Background: Swallowing exercises are prescribed to head and neck cancer patients during radiotherapy to prevent swallowing impairment

Aim: Determine impact of swallowing exercise compliance on swallowing impairment

Method: Retrospective review of database between 2015 and 2020. We included everyone which met the criteria within that period


non-compliant compliant
Swallowing impairment 7 25
No swallowing impairment 4 8

OR=0.56 (p=0.50) - using fisher exact test


When examining differences in baseline characteristics (using fisher exact test), we found significant association (p=0.016) between compliance and T-staging. There was a larger proportion of T1 patients in the compliant group vs the non-compliant group. Which is not unexpected as patients with smaller tumors experience less side effects and thus is more likely to comply to the exercises.

So do we still need to account for this if we have already determined there is no significant association between compliance and swallowing impairment?

If so, I understand we can account for it either through regression or stratified analysis. Given the small sample size, regression is not the best option. So I would think stratified analysis using Cochran-Mantel-Haenszel test.

For the Cochran-Mantel-Haenszel test, what do we report? Just the common OR vs the crude OR, the p-value, and whether there is a confounding effect?

  • $\begingroup$ Is the first p-value .05? “So do we still need to account for this if we have already determined there is no [is this correct?] significant association...”. I find confidence interval reporting is usually helpful, and helps the reader to get a quicker understanding. $\endgroup$ Commented Mar 5, 2021 at 7:04
  • $\begingroup$ We used a Fisher exact test to determine the association between compliance and swallowing impairment, and the p-value of that test is 0.50. OR=0.56, 95% CI=0.13-2.42 $\endgroup$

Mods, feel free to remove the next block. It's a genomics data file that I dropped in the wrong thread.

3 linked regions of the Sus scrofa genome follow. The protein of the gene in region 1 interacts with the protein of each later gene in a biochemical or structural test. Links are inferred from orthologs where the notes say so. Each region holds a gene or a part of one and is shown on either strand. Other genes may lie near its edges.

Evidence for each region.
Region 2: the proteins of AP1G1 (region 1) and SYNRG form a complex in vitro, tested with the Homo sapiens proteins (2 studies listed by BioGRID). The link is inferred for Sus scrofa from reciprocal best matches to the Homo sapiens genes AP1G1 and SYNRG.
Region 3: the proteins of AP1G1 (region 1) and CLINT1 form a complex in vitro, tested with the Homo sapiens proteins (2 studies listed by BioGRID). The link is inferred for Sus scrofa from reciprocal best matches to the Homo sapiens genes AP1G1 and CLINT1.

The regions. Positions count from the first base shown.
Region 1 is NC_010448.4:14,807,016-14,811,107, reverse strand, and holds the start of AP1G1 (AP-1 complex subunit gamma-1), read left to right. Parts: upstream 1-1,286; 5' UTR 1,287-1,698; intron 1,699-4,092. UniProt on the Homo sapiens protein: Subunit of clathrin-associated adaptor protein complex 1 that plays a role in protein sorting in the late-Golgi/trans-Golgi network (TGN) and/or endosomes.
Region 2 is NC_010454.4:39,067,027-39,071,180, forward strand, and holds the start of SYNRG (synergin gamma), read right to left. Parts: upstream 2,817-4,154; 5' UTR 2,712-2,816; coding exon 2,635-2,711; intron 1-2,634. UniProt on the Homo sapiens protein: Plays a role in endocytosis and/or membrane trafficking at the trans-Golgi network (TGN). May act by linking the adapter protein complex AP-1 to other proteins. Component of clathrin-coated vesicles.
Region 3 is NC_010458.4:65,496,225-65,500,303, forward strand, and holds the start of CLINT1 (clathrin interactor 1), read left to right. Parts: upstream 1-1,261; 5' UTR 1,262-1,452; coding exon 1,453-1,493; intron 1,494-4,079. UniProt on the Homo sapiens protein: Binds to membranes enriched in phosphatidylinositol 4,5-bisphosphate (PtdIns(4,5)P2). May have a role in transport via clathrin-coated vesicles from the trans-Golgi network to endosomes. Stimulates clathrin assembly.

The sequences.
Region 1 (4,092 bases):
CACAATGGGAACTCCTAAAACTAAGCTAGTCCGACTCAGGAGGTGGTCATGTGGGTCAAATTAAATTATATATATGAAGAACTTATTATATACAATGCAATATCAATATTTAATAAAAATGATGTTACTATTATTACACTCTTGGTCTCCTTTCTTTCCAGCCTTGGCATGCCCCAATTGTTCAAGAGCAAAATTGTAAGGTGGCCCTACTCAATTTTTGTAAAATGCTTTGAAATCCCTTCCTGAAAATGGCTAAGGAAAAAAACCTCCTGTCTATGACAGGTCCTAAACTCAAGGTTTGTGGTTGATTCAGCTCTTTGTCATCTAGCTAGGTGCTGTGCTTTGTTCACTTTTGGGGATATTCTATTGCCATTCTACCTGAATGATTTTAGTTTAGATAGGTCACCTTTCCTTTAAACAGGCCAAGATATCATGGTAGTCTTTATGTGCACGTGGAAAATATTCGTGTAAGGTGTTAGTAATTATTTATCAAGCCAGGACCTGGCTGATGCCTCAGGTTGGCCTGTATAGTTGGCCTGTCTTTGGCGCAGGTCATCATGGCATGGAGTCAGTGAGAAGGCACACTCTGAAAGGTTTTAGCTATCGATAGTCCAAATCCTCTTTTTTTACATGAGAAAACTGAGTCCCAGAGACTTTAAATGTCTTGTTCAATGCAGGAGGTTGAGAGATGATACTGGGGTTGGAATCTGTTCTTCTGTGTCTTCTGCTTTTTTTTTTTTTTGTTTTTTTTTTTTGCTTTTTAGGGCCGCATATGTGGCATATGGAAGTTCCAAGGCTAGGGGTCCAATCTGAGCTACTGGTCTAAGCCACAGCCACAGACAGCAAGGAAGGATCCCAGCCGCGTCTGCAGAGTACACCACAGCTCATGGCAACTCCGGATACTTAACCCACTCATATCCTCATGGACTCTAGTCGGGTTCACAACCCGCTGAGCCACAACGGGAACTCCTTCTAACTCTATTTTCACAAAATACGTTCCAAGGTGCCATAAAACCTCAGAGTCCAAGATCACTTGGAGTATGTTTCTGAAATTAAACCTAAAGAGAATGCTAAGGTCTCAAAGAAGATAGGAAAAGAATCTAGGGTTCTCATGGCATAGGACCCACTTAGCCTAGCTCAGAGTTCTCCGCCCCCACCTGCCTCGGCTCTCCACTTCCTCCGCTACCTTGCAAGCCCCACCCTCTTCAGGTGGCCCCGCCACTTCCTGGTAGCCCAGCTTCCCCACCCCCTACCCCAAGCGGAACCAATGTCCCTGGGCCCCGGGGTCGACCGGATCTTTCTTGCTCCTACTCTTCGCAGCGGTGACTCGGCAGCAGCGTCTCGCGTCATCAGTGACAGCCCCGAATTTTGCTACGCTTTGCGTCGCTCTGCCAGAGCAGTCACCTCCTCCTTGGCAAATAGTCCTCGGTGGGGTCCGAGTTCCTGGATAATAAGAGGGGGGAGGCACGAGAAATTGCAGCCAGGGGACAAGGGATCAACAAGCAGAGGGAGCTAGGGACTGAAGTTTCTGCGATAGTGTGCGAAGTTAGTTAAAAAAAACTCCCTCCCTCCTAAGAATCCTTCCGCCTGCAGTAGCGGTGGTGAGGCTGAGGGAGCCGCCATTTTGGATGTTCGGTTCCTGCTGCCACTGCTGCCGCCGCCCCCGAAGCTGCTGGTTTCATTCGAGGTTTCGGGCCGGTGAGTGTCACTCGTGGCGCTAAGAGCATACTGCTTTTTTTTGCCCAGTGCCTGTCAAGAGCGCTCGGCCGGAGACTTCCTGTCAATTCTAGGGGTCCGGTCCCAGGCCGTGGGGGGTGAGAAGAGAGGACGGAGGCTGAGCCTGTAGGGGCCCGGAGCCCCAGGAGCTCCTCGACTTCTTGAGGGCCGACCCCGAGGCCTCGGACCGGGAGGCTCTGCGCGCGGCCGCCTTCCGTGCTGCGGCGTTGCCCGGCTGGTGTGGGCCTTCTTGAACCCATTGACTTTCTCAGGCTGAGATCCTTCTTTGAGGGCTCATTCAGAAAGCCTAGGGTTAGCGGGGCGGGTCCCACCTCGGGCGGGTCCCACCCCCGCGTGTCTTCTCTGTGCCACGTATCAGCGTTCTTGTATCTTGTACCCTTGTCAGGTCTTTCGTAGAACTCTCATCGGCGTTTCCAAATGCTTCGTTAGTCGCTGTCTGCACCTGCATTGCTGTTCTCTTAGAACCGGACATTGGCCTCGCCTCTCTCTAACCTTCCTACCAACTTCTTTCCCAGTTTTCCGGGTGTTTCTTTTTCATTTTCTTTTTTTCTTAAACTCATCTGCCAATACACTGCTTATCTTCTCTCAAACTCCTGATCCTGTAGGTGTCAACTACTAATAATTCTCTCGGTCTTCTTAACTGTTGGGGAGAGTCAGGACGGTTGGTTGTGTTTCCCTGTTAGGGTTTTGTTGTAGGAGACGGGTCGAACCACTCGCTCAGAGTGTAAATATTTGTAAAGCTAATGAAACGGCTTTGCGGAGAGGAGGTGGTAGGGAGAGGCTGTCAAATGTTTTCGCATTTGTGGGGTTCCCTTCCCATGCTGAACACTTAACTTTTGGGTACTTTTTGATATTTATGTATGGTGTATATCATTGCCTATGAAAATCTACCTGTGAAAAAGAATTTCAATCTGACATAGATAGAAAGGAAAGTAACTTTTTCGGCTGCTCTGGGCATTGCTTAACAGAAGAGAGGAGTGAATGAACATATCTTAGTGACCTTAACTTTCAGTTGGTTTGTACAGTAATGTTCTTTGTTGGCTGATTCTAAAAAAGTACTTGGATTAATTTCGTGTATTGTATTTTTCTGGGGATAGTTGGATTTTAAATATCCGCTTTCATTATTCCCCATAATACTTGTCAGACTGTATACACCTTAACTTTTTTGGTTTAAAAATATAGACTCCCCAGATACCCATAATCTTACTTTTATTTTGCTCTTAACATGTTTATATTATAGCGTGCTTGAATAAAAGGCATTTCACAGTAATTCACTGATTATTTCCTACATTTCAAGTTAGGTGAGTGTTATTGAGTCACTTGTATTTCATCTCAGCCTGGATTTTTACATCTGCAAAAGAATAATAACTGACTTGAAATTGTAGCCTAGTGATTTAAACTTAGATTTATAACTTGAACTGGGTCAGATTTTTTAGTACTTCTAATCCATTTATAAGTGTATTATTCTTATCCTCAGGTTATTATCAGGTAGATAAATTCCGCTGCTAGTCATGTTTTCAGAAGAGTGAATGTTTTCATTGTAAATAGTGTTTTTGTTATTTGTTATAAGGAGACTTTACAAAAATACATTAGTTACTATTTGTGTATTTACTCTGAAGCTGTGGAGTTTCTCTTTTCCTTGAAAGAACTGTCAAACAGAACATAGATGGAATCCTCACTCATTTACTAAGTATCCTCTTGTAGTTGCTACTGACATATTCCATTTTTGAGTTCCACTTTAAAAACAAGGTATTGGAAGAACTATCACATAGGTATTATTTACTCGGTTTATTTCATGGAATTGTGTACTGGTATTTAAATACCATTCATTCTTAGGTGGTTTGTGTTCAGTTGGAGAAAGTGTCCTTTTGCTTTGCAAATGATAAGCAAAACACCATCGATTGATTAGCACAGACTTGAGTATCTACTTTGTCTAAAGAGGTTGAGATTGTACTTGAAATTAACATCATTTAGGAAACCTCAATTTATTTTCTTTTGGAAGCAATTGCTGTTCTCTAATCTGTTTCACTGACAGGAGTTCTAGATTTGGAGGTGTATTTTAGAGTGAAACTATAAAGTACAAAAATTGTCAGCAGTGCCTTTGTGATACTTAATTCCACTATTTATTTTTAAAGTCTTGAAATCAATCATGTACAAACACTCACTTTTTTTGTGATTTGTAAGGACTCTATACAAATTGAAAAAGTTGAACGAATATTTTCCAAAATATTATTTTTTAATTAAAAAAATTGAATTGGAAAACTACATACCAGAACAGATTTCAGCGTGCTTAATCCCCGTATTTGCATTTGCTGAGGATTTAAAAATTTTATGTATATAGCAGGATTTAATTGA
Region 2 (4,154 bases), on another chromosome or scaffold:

– user224743
    Commented Mar 5, 2021 at 7:46
  • $\begingroup$ Thanks. Just looking at the table without doing the calculation I wrongly thought was a mistake. $\endgroup$ Commented Mar 5, 2021 at 11:32

1 Answer 1


Just so I get this right:

  • The study is intended to assess the effect of exercise compliance on swallowing impairment.

  • T staging is a confounder (I don't know what T1 is, you're going to have to explain that) because size of the tumor affects the ease of the exercise, and size of the tumor also affects the impairment (larger meaning more likely to be impaired).

First off, I don't think it is a good idea to test for confounding using a statistical test. That T staging is a confounder is something that you should have accounted for even before getting data. So either you suspect this is a confounder (classic confounding case, X<-Z->Y and X->Y) and you should account for it, or you don't suspect it to be a confounder.

If you suspect it to be a confounder then CMH test sounds fine to me (assuming T staging is a truly discrete variable with not too many categories as opposed to some continuous variable which has been dichotomized). If you perform the test, report the group odds ratios with confidence intervals, the test statistic for the CMH test, the degrees of freedom of the test, and the p value.

  • $\begingroup$ Thank you for the help! Yes, you are right on the first bullet point. As for the 2nd bullet point, I agree too that T-staging is a confounder. T-staging is split into 4 levels (T1,T2,T3,T4), depending on the size of the tumor (T1 being the smallest and T4 being the largest). Btw, does "group odds ratio" refer to the common odds ratio or the stratum-specific odd-ratio? $\endgroup$
    – user224743
    Commented Mar 5, 2021 at 7:32
  • $\begingroup$ @user224743 group odds ratio refers to the stratum specific odds ratios $\endgroup$ Commented Mar 6, 2021 at 16:40

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